FDA slams Intas, Ipca over manufacturing shortfalls at 3 Indian plants

After a pandemic-fueled lull the past few years, FDA inspections are back in full force. This week, a pair of Indian drugmakers have found themselves in the agency’s crosshairs.

The FDA has handed down a trio of Form 483s after recent inspections of three Indian drug plants. One write-up went to Intas Pharmaceuticals, while the other two were handed down to Ipca Laboratories.

First, the Intas wrist-slap: The FDA wrote up an Intas site in Ahmedabad, Gujarat, India, after inspecting the manufacturing facility from May 1 to May 12.

The FDA dinged Intas with a whopping 16 observations, chiding the company over incomplete batch production and control records, unaddressed production discrepancies, subpar written procedures and inadequate measures for preventing microbial contamination. Intas also took heat for lackluster cleaning, poor environmental control, insufficient computer oversight, missed equipment checks and lapses in quality control, among other violations.

On Intas’ batch production and control records, the FDA noted that “visual inspection data for finished parenteral drug products appeared to be routinely manipulated by your manual visual inspectors to stay just below the established reject particle limits.”

To make matters worse, the FDA observed a “pattern of visual inspection records being altered to change the reported counts from values that exceed the individual particle limits.”

Intas also struggled to appropriately lock down its computer systems to ensure they were only used by authorized personnel, the FDA said.

Ipca, meanwhile, took flak for lapses at Indian plants in Ratlam and Dhar, Madhya Pradesh, where the FDA carried out inspections from June 5 to June 13 and from June 15 to June 23, respectively. The regulator’s first site visit covered an active pharmaceutical ingredients (API) facility, while the latter inspection was at a pharmaceutical manufacturing plant.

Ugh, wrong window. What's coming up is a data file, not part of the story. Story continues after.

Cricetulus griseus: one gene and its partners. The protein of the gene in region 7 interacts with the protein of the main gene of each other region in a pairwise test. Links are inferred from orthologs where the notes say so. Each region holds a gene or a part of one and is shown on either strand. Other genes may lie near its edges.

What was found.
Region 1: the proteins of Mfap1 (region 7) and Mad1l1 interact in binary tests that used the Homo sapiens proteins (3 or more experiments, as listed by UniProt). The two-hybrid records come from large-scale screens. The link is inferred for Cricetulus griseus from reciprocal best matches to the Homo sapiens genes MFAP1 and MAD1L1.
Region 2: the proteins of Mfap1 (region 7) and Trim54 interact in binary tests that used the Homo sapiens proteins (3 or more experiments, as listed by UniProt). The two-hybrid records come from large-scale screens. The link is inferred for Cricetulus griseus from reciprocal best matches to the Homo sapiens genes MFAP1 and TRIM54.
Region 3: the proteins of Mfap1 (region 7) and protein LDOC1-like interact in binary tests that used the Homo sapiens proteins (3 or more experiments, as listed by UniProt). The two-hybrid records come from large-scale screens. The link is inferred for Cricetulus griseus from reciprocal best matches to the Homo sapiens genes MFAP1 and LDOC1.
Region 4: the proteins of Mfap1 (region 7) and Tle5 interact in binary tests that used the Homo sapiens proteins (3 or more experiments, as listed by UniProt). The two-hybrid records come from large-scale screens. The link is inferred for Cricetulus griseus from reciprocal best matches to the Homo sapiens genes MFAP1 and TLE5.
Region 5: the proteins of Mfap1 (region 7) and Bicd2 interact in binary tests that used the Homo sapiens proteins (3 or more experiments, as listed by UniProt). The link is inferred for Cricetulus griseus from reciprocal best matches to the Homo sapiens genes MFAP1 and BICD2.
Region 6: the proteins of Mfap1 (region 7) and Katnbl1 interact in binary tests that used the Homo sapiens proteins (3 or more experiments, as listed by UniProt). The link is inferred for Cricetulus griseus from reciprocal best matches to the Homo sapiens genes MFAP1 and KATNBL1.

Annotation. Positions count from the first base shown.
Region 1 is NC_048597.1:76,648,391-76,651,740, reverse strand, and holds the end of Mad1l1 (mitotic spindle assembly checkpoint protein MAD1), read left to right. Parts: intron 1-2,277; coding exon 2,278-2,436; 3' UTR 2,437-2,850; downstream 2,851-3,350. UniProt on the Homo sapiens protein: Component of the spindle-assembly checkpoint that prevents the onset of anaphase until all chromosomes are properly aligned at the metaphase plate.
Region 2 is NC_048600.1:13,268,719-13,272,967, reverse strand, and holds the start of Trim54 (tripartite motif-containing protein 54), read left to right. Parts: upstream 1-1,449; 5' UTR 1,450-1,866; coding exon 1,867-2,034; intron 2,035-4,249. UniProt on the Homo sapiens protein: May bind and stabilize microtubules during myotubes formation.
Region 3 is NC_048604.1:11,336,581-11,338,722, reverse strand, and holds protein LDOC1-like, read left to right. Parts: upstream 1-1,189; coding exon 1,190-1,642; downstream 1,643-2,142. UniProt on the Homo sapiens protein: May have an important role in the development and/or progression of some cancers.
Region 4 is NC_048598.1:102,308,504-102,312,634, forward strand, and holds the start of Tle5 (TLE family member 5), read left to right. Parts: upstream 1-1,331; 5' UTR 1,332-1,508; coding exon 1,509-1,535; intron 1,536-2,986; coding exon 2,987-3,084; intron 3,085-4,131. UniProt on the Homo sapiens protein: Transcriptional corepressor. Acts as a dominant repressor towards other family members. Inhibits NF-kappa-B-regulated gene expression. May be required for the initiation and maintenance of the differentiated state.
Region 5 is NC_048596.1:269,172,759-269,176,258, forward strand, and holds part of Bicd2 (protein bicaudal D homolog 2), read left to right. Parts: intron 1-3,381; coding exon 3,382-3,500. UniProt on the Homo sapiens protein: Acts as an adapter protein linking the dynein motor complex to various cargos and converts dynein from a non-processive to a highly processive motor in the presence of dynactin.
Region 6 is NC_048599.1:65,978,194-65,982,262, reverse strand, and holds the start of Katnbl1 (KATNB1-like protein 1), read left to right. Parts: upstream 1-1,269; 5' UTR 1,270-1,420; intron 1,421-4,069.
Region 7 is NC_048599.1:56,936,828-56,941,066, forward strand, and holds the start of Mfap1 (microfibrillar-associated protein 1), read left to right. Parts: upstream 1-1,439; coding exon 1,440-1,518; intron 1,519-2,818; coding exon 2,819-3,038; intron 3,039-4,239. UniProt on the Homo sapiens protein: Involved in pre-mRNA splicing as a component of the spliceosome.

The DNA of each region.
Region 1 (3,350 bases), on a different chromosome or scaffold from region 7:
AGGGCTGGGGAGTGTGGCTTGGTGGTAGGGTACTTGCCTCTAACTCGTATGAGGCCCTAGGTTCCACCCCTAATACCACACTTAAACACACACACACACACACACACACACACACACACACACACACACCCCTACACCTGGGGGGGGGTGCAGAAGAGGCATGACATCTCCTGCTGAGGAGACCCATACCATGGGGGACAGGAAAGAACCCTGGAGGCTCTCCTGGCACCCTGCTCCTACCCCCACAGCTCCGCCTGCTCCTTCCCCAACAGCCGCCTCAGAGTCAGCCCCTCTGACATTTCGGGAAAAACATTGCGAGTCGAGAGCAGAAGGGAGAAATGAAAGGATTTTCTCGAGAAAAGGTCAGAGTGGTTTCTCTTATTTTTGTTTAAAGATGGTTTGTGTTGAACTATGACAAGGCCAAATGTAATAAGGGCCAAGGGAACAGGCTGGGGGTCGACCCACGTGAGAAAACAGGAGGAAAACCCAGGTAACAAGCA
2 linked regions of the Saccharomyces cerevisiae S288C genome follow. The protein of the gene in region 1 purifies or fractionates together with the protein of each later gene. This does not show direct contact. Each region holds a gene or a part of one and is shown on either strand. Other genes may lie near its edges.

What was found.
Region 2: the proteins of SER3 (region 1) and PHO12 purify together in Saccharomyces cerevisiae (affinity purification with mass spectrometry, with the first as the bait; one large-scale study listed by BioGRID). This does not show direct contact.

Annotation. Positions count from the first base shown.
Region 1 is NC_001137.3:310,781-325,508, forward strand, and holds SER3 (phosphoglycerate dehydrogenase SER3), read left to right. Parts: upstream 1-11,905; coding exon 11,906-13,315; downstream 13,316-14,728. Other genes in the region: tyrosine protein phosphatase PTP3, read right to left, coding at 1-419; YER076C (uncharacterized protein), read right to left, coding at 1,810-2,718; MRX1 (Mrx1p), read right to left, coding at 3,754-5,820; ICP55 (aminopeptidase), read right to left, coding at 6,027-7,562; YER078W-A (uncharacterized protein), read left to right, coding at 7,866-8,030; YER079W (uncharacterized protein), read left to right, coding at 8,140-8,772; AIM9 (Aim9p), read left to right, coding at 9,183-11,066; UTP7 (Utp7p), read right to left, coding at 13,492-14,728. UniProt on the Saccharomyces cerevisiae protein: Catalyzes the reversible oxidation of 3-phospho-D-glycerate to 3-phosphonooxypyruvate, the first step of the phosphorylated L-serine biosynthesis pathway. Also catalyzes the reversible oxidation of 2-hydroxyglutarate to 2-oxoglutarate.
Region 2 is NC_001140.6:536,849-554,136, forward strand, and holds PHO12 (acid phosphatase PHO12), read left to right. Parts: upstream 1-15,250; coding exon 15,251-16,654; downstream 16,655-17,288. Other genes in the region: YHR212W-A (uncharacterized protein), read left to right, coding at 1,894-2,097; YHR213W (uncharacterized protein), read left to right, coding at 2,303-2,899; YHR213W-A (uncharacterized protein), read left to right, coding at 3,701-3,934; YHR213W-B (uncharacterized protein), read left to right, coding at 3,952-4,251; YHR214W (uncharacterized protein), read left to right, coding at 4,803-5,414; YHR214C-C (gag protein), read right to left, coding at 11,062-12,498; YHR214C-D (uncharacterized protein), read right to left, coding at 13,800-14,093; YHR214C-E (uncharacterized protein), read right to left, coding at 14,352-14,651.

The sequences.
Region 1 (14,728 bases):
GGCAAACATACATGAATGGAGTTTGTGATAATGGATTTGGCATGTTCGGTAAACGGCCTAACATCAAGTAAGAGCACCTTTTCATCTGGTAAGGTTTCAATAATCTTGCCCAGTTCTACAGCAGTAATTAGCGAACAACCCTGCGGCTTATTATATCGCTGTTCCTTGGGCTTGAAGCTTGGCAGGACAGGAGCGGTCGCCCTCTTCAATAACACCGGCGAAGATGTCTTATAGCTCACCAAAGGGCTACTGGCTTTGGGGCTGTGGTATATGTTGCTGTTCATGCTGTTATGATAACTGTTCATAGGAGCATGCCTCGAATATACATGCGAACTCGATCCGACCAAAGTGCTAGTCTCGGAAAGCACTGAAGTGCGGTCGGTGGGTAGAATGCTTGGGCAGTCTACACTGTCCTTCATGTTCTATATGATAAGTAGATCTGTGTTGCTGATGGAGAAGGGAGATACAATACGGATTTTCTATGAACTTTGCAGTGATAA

The API plant received a 10-observation write-up that raised issues with batch failure investigations, the release of failed drug ingredients, poor testing procedures, production inconsistency, inadequate quality control, missed reporting and more.

At Ipca’s drug manufacturing site, the FDA listed 8 observations around similar problems with batch discrepancies, unestablished time limits, unverified stability testing, and poorly maintained equipment, among other problems.

Indian drugmaking operations have become a common target for the FDA, with firms such as Sun Pharma, Centrient, Cipla, Amneal and Dr. Reddy’s all coming under the regulatory microscope in recent months.

Back in December, the FDA issued an import alert to one of Sun’s drug manufacturing facilities in India, jeopardizing shipments from the plant to the U.S. market. That same month, Dutch antibiotics specialist Centrient received a regulatory write-up at its production plant in the Indian state of Punjab.

This past spring, meanwhile, Cipla endured a scathing report at its Pithampur facility, where the FDA excoriated the company for numerous testing and record-keeping procedures, plus a plethora of poorly-handled customer complaints.

And at Amneal Pharmaceuticals’ Indian injectables plant, the FDA during a December inspection uncovered numerous sanitary issues and observed employees working without protective eyewear. The agency also uncovered a “mold-like” substance in parts of the facility.